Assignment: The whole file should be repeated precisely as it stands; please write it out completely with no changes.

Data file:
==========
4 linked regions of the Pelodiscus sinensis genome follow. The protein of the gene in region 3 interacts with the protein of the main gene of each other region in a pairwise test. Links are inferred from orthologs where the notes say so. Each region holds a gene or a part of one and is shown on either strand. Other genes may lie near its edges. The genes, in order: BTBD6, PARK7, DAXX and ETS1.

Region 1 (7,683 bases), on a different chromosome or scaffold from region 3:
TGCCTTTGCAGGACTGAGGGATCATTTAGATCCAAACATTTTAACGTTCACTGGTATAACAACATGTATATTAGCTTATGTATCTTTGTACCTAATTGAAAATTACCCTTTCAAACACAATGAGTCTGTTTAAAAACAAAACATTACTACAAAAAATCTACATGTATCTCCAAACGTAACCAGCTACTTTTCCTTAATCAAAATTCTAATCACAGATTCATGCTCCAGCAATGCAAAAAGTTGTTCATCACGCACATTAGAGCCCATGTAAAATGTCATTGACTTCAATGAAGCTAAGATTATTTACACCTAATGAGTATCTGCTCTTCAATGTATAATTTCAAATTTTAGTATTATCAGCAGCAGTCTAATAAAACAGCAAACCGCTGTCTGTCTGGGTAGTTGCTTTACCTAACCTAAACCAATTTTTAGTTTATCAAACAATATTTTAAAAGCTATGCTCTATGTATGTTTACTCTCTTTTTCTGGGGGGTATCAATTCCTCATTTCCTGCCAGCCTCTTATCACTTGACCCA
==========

4 linked regions of the Pelodiscus sinensis genome follow. The protein of the gene in region 3 interacts with the protein of the main gene of each other region in a pairwise test. Links are inferred from orthologs where the notes say so. Each region holds a gene or a part of one and is shown on either strand. Other genes may lie near its edges. The genes, in order: BTBD6, PARK7, DAXX and ETS1.

Region 1 (7,683 bases), on a different chromosome or scaffold from region 3:
TGCCTTTGCAGGACTGAGGGATCATTTAGATCCAAACATTTTAACGTTCACTGGTATAACAACATGTATATTAGCTTATGTATCTTTGTACCTAATTGAAAATTACCCTTTCAAACACAATGAGTCTGTTTAAAAACAAAACATTACTACAAAAAATCTACATGTATCTCCAAACGTAACCAGCTACTTTTCCTTAATCAAAATTCTAATCACAGATTCATGCTCCAGCAATGCAAAAAGTTGTTCATCACGCACATTAGAGCCCATGTAAAATGTCATTGACTTCAATGAAGCTAAGATTATTTACACCTAATGAGTATCTGCTCTTCAATGTATAATTTCAAATTTTAGTATTATCAGCAGCAGTCTAATAAAACAGCAAACCGCTGTCTGTCTGGGTAGTTGCTTTACCTAACCTAAACCAATTTTTAGTTTATCAAACAATATTTTAAAAGCTATGCTCTATGTATGTTTACTCTCTTTTTCTGGGGGGTATCAATTCCTCATTTCCTGCCAGCCTCTTATCACTTGACCCA